Dallas Mavericks: Nazr Mohammed
Nelson has also maintained that West, 28, has other options on the table. Those options might include multiyear offers, something West made a high priority and something Dallas, at this point, is doubtful to provide.
As worthwhile as it might be -- not to mention a load of fun -- to have the hard-nosed, two-way guard on the team, would the Mavs be wiser to focus attention elsewhere, such as acquiring additional frontline help, and specifically an above-average rebounder?
Dallas was not a good rebounding team last season, and most teams aren't when their small forward leads the category. Shawn Marion did that, in the regular season and postseason, and by a decently substantial margin.
* The Mavs ranked 11th in the league in rebounds per game last season, averaging 42.8 a game. Not terrible, right? Well, not compared to ranking 26th in boards allowed, 43.9, and thus 21st in rebound differential, -1.1.
* Particularly late in the season, Dallas was brutalized by opponents' second-chance points. They gave up too many and rarely scored their own, ranking 27th in offensive rebounding.
* The Mavs' revamped frontline of Nowitzki, Chris Kaman and Elton Brand all appear to have seen their best rebounding days pass them by. Nowitzki has been on a steady decline, from 7.7 in 2009-10 to 7.0 in 2010-11 to a career-low 6.8 last season; Kaman has dropped from 9.3 in 2009-10 to 7.0 in 2010-11 and 7.7 last season; and Elton Brand hasn't reached his 9.4 career average since 2006-07 (9.3, close enough) and has posted career-lows in two of the last three seasons.
* Injury concerns also must be considered, particularly in regard to Kaman, 30, who has had his troubles staying on the court throughout his career. Brand, 33, has been quite durable over the last three seasons and Nowitzki, despite his brief right knee issue last season, rarely misses time. Still, all three players are getting older and only frail Brandan Wright and rookie Bernard James serve as reinforcement.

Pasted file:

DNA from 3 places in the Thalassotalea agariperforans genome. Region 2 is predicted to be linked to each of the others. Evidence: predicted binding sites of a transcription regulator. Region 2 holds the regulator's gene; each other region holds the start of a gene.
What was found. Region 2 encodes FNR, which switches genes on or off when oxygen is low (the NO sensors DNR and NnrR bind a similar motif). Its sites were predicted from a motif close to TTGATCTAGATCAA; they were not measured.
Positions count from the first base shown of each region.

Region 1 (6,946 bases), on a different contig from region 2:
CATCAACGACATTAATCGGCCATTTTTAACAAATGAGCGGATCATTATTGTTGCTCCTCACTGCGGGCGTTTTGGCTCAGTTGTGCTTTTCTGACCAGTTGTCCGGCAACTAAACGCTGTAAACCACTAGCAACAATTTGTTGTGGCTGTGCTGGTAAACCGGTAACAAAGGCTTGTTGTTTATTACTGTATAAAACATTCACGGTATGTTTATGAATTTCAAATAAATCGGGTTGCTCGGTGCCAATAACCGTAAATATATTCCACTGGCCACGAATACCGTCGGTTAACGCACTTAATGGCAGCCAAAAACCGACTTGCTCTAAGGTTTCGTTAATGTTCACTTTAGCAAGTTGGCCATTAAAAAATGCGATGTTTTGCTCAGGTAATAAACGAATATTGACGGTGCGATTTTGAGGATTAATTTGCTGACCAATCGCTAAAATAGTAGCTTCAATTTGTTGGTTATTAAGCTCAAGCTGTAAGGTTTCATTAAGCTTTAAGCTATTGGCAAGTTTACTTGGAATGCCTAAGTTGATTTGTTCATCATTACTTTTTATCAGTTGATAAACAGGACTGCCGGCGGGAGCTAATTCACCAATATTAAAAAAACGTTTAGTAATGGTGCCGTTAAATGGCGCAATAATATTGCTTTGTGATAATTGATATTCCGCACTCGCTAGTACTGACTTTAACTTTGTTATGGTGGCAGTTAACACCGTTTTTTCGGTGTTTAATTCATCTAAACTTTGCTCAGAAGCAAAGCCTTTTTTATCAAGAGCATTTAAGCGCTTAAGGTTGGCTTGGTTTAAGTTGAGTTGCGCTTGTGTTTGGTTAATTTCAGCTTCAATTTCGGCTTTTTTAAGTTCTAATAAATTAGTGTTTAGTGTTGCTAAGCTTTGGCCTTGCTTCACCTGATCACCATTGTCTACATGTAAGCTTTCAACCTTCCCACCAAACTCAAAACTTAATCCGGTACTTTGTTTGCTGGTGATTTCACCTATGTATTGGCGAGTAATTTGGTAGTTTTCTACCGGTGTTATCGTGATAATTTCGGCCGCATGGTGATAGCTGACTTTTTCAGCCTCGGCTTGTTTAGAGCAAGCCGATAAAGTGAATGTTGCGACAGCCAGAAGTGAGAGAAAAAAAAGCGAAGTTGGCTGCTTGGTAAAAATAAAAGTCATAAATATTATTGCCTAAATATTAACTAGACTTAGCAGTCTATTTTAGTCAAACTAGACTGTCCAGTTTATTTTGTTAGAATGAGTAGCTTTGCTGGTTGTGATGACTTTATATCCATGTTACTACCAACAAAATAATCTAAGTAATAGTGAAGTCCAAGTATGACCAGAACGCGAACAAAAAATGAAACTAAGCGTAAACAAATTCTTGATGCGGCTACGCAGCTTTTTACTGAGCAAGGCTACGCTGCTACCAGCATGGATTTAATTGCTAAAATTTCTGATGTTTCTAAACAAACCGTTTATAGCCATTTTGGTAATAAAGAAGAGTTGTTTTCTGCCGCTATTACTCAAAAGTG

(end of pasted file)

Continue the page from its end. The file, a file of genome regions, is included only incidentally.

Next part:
If Dallas wants to add some free-agent brawn, quality role players specializing in board work remain on the market. Here's a look at a half-dozen:
Ronny Turiaf -- Dallas had interest in him when Denver waived him in March, but the 6-10, 249-pound power forward signed with the Miami Heat instead. The Mavs still have interest in the veteran who could eat up six or 10 or 12 minutes a game as necessary, simply to rebound. When his career stats are extrapolated over 36 minutes per game, the average minutes of a starter, he's averaged 7.7 rebounds and 9.4 in 13 games with the Heat.
Louis Amundson -- One of the more under-the-radar players in the league, this six-year vet of five NBA teams simply knows how to get position to rebound. In 60 games last season for the Indiana Pacers, the 6-9 forward averaged 10.6 boards per 36 minutes and his career mark is 10.0.
Nazr Mohammed -- The 6-10 center has bounced around the league a long time and Oklahoma City's drafting of Baylor's Perry Jones and signing of disappointing, but young big Hasheem Thabeet made Mohammed expendable. Still, as a career backup, he's averaged 10.7 rebounds per 36 minutes and averaged 9.7 and 8.8 rebounds per 36 minutes in his two seasons with the Thunder.
Joel Przybilla -- Dallas had interest him last season when he made his return and eventually signed up with Portland. The rugged, 7-1 center might be a health risk at this stage, but he'd provide physical minutes at center and his 11.1 rebounding average per 36 minutes shows he can still pound the glass. He could also possibly be had on a veteran minimum deal.
Jordan Hill -- Signs point to this athletic youngster signing somewhere on the West Coast, but he is certainly an energetic talent that would be a strong addition to a plodding front line on the down side of its rebounding prowess. Hill gave the Lakers a spark on the boards after arriving from Houston in the Derek Fisher trade, averaging 12.2 rebounds and 12.7 points per 36 minutes.
Honorable mention -- Darko Milicic, Andray Blatche (must clear amnesty bidding process), Chris "Birdman" Andersen (must clear amnesty bidding process).
With the coming crunch of the new tax penalty, teams are becoming increasingly wary of handing out multiyear contracts. As Dallas Mavericks fan have quickly come to realize, the local plan is to sign up players preferably on one-year deals. Dallas might be able to hand out a higher salary for the one year than a player might be able to make in the first year of a multiyear deal with another team, then setting the player up to become a free agent again in 2013.